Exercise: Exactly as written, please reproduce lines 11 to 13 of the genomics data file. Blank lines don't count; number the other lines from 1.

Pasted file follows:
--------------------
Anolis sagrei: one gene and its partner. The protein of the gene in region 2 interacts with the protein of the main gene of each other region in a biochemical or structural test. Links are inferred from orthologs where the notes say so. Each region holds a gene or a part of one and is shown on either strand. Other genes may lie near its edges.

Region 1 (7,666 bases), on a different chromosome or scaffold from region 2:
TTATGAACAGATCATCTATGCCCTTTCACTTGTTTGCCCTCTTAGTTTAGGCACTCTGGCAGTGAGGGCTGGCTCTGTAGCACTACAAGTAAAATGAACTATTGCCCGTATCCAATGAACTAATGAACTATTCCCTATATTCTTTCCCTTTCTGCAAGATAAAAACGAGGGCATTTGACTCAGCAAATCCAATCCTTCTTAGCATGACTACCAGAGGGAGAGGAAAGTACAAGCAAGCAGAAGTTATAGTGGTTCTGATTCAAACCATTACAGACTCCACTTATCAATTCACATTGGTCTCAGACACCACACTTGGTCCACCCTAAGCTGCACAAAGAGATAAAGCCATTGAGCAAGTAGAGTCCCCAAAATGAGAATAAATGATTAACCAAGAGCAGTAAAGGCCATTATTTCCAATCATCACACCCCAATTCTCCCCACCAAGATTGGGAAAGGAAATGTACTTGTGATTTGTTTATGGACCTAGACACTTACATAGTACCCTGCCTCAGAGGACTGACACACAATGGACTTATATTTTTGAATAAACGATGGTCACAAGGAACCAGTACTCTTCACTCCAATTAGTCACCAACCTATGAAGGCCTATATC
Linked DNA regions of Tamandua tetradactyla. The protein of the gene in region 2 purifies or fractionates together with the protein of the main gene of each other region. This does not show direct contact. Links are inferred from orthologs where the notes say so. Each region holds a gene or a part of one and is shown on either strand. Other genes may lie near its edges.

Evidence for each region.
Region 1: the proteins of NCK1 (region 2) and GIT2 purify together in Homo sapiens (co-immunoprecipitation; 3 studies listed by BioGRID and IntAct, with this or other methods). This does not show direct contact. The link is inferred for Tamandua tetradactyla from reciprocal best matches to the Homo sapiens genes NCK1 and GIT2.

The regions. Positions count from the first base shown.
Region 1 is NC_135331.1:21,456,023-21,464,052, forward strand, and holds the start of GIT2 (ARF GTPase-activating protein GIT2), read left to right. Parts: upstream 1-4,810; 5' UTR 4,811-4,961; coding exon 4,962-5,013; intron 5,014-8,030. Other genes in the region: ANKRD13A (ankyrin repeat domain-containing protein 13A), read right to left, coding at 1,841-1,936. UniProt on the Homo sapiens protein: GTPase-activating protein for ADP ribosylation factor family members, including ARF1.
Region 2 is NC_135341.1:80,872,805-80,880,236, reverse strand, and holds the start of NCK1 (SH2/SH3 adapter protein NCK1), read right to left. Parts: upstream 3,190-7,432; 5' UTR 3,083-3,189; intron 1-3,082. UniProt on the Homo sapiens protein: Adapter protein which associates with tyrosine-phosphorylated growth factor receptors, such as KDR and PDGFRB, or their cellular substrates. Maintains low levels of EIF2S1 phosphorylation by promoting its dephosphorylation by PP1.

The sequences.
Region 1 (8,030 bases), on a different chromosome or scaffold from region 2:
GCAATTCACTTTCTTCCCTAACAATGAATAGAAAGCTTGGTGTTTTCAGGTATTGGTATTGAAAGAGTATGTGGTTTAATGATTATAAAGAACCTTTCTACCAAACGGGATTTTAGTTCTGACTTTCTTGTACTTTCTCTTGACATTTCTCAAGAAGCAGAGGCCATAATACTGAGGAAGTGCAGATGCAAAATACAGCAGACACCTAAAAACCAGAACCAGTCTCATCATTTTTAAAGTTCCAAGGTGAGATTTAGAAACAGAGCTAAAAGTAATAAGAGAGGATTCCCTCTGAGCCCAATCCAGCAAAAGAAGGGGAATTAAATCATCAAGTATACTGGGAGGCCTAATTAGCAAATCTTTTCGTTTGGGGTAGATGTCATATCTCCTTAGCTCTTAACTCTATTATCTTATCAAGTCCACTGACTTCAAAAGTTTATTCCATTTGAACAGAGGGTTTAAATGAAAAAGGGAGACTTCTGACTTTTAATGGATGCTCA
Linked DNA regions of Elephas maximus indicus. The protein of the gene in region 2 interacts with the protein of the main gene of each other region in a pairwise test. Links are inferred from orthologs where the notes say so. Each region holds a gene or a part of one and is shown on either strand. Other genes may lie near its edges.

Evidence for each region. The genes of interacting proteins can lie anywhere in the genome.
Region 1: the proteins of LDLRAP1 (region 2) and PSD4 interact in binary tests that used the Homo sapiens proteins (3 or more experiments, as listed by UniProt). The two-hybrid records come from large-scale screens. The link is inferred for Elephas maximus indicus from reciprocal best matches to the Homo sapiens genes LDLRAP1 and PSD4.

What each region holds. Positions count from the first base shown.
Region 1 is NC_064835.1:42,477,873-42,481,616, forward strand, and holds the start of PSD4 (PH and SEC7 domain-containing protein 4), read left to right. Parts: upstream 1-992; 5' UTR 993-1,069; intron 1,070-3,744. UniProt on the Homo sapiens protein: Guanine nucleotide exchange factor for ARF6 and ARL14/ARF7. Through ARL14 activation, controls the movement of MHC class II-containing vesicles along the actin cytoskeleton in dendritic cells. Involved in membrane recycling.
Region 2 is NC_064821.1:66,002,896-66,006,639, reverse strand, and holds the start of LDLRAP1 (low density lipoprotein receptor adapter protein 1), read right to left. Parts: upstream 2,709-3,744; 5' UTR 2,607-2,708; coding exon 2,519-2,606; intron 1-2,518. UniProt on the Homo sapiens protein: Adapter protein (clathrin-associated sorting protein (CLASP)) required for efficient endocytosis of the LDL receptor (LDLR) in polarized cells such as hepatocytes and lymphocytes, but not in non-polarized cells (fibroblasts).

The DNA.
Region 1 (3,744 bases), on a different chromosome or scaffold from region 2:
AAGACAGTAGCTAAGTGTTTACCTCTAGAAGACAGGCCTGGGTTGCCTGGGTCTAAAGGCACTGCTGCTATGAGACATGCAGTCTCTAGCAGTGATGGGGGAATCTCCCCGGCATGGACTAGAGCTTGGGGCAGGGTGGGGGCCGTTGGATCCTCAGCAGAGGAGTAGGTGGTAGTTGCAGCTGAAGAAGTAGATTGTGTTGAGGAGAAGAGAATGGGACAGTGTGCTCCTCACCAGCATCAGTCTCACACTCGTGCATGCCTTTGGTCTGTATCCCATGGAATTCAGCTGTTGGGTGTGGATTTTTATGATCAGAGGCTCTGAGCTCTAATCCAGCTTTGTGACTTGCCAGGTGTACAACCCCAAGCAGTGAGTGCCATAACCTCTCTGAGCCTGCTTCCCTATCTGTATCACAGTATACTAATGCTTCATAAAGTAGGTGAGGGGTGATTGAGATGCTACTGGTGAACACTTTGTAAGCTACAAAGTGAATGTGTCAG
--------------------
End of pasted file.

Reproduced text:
Region 1 (8,030 bases), on a different chromosome or scaffold from region 2:
GCAATTCACTTTCTTCCCTAACAATGAATAGAAAGCTTGGTGTTTTCAGGTATTGGTATTGAAAGAGTATGTGGTTTAATGATTATAAAGAACCTTTCTACCAAACGGGATTTTAGTTCTGACTTTCTTGTACTTTCTCTTGACATTTCTCAAGAAGCAGAGGCCATAATACTGAGGAAGTGCAGATGCAAAATACAGCAGACACCTAAAAACCAGAACCAGTCTCATCATTTTTAAAGTTCCAAGGTGAGATTTAGAAACAGAGCTAAAAGTAATAAGAGAGGATTCCCTCTGAGCCCAATCCAGCAAAAGAAGGGGAATTAAATCATCAAGTATACTGGGAGGCCTAATTAGCAAATCTTTTCGTTTGGGGTAGATGTCATATCTCCTTAGCTCTTAACTCTATTATCTTATCAAGTCCACTGACTTCAAAAGTTTATTCCATTTGAACAGAGGGTTTAAATGAAAAAGGGAGACTTCTGACTTTTAATGGATGCTCA
Linked DNA regions of Elephas maximus indicus. The protein of the gene in region 2 interacts with the protein of the main gene of each other region in a pairwise test. Links are inferred from orthologs where the notes say so. Each region holds a gene or a part of one and is shown on either strand. Other genes may lie near its edges.